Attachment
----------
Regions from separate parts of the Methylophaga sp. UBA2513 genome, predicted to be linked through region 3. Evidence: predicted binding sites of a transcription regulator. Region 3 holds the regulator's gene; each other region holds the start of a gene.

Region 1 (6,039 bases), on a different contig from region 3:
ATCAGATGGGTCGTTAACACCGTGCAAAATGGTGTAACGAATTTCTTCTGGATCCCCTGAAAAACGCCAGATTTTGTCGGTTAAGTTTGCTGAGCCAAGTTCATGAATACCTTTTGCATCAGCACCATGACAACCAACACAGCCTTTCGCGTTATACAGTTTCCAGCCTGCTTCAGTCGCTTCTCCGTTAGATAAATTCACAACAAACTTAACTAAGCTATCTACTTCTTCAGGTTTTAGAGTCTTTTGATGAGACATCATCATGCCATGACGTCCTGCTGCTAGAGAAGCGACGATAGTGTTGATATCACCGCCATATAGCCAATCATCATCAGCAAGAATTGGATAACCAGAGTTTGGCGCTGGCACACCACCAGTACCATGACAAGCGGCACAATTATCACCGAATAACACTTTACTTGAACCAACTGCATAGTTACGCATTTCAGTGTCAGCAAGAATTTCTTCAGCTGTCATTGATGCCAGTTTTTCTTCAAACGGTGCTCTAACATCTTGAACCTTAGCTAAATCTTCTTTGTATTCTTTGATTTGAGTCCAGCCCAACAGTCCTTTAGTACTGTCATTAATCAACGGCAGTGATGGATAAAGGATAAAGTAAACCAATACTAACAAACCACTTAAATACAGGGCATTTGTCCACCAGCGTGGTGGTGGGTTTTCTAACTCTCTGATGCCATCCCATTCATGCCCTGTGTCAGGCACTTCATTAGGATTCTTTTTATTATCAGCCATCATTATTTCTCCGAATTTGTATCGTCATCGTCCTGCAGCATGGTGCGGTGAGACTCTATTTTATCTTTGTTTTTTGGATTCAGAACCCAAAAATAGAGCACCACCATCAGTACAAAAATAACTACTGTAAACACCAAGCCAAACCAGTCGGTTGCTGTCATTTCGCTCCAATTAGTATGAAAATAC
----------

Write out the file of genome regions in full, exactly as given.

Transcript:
Regions from separate parts of the Methylophaga sp. UBA2513 genome, predicted to be linked through region 3. Evidence: predicted binding sites of a transcription regulator. Region 3 holds the regulator's gene; each other region holds the start of a gene.

Region 1 (6,039 bases), on a different contig from region 3:
ATCAGATGGGTCGTTAACACCGTGCAAAATGGTGTAACGAATTTCTTCTGGATCCCCTGAAAAACGCCAGATTTTGTCGGTTAAGTTTGCTGAGCCAAGTTCATGAATACCTTTTGCATCAGCACCATGACAACCAACACAGCCTTTCGCGTTATACAGTTTCCAGCCTGCTTCAGTCGCTTCTCCGTTAGATAAATTCACAACAAACTTAACTAAGCTATCTACTTCTTCAGGTTTTAGAGTCTTTTGATGAGACATCATCATGCCATGACGTCCTGCTGCTAGAGAAGCGACGATAGTGTTGATATCACCGCCATATAGCCAATCATCATCAGCAAGAATTGGATAACCAGAGTTTGGCGCTGGCACACCACCAGTACCATGACAAGCGGCACAATTATCACCGAATAACACTTTACTTGAACCAACTGCATAGTTACGCATTTCAGTGTCAGCAAGAATTTCTTCAGCTGTCATTGATGCCAGTTTTTCTTCAAACGGTGCTCTAACATCTTGAACCTTAGCTAAATCTTCTTTGTATTCTTTGATTTGAGTCCAGCCCAACAGTCCTTTAGTACTGTCATTAATCAACGGCAGTGATGGATAAAGGATAAAGTAAACCAATACTAACAAACCACTTAAATACAGGGCATTTGTCCACCAGCGTGGTGGTGGGTTTTCTAACTCTCTGATGCCATCCCATTCATGCCCTGTGTCAGGCACTTCATTAGGATTCTTTTTATTATCAGCCATCATTATTTCTCCGAATTTGTATCGTCATCGTCCTGCAGCATGGTGCGGTGAGACTCTATTTTATCTTTGTTTTTTGGATTCAGAACCCAAAAATAGAGCACCACCATCAGTACAAAAATAACTACTGTAAACACCAAGCCAAACCAGTCGGTTGCTGTCATTTCGCTCCAATTAGTATGAAAATAC